Personally, my dress is white just because I wanted a white dress. I'm sure other colors would look lovely, if not moreso since I'm a proud snowflake guaranteed to be washed out by my dress. I'm creating my own dress so it's not like every detail hasn't been in my complete control. I just want a pretty long sleeve, lacy, sparkly, keyhole-backed, floofy white dress. At least lots of my crystals will be blue!

    • I totally agree! I think cheap looking detailing or fabric look more "prom" to me, than any color. That being said, if you want to look prom, go for it! I think your advice is spot on for those wanting color, but not a prom feel.

  12. I have been married twice. The first time was hurried and I stuck to very traditional things. I have never thought I looked good in any shade of white, but I wore an ivory dress. It washed me out and made me look awful in the pictures.

    I recently remarried and refused to wear white or ivory or anything pale. I have a 5 year old son, so the whole virgin gig is definitely up. Instead, I wore the closest I could find to my husbands favorite colour, a deep indigo gown, which looked great on me, and I put a pale pink shrug over it. Instead of a veil or tiara I had a ribbon headband and wore felt flower in my hair and on my wrist. He wore gray pants a vest, and we both wore converse. I don't know whether or not I looked "bridal" but I did look like myself. No one at the wedding seemed surprised or put off by what I was wearing. As long as you are true to you and own the outfit, you'll be beautiful.

    We did have a couple of people at our hotel that night ask if we were coming from the local prom… they did seem surprised when we told them we had just gotten married, but at the point we were both to happy to care!

  13. Dear Ocelot,
    you ask how others came to their choices and stuck by them. I compromised and I SO regret it.
    do what makes you happy and you will have that amazing aura of joy that brides do so no one will mistake you for anything else.
    then again, if they don't know you're the bride, why are they at your wedding?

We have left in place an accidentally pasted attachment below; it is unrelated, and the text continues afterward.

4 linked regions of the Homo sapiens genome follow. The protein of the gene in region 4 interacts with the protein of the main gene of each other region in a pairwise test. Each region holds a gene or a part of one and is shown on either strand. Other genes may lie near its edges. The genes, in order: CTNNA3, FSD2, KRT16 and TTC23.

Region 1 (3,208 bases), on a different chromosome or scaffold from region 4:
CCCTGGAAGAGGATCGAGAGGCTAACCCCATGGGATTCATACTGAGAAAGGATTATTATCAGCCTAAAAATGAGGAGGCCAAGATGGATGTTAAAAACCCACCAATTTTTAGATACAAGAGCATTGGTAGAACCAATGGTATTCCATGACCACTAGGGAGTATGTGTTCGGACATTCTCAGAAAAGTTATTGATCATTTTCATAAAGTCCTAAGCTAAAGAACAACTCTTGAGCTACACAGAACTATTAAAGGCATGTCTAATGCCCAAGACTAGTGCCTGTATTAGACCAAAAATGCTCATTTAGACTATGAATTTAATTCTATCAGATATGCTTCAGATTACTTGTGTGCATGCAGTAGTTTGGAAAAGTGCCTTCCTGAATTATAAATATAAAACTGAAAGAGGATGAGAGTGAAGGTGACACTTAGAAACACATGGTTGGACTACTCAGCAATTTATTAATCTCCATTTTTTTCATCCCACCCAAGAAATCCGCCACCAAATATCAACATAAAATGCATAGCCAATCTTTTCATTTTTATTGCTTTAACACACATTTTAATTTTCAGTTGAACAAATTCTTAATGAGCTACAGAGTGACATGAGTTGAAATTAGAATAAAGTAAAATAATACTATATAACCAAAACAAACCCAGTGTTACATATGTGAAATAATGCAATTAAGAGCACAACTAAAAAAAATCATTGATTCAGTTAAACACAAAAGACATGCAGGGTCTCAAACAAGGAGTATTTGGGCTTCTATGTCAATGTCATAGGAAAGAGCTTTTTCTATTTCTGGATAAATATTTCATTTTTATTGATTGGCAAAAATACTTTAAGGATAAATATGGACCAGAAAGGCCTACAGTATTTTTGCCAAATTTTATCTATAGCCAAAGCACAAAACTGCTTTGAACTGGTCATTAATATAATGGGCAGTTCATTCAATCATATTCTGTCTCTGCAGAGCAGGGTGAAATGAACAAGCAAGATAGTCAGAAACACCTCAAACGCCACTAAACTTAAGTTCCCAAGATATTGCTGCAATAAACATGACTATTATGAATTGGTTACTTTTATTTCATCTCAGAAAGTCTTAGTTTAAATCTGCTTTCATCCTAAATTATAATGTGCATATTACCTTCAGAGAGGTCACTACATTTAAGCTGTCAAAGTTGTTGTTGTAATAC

14. I absolutely agree that anyone you're inviting to the wedding should recognize you as the bride without a giant white dress. If not, why are they there?

    Anyways, as for my choice, I don't look good in white. I don't own anything white. And I figured if I'm going to spend a silly amount of money on a dress, why not spend it on something I will look fabulous in and be able to wear again? So I had a local corsetiere friend make me a fantastic black cherry red dress with saffron highlights that was in two pieces (corset and skirt). I felt amazing in it, way better than I would have in something "bridal". I also didn't feel the need to add any accessories that screamed "OMG I'm the bride!". I carried a feather bouquet and wore a matching fascinator (with an octopus pin in it!). No veil, no flowers, no train.

    But I'm pretty sure everyone was easily able to figure out who the bride was! 😉

    (Well, except for the random passer-by who thought that my sister was the bride! She was standing outside the venue during the dancing and was wearing a white wiggle dress with black flowers embroidered on it, and a lady walked by and congratulated her and said she looked lovely!)

  15. Here's my dress story, and I hope it gives you some hope and incites you to stick my your choice!

    I'm doing an Art Nouveau/ mashup 20's wedding, and I knew no matter what ideas, themes or colour schemes I chose for my wedding that I would never be that girl in white. I wear white on occasion, but I am a jewel-toned kind of girl and I've always wanted to have a blue dress. My grandmother got married in a stunning 1950's royal blue suit dress, and she was always wickedly stylish. I went dress shopping recently with my bridesmaids, my brother and my mom. I live in Montreal, and there's a huge traditional, Mediterranean community that pretty much runs the garment industry here. That said, I was extremely nervous to go into these bridal shops and tell them I wanted a colourful dress–I was originally thinking peacock or lavender or turquoise but I was open to any colour, really. I received mostly scalding looks and sarcastic comments from the consultants about how I wasn't being "serious" about my wedding, and I replied to most of these consultants that they weren't being serious about their jobs, seeing as their job is to help me find something I love, so we got the heck outta there. Eventually we got to the last bridal shop on our appointment list, and after convincing the consultant that I would NOT look like a girl in a prom dress because DUH I'm the one in front of everyone saying the vows, she enthusiastically starting picking out ballgowns from the party section of the store. My friends and family also went to town suggesting colours, styles and it ended up being a great day. Eventually, I chose a lavender-grey dress that I felt comfortable, happy and totally glamorous in, which is the point. When you get up and get dressed in the morning, do you opt for clothing that makes you feel awkward or that doesn't suit your personality? Why should you pick a dress that doesn't bring out the best in you? As for courage, it helped me to have supportive people with me on the day of my search; they stuck by my decisions, and never questioned my choice to be a little different, even if they themselves had all been married in white dresses. After I tried the dress on, a sixteen year old girl at the shop also tried it on, for her prom, and that made me laugh.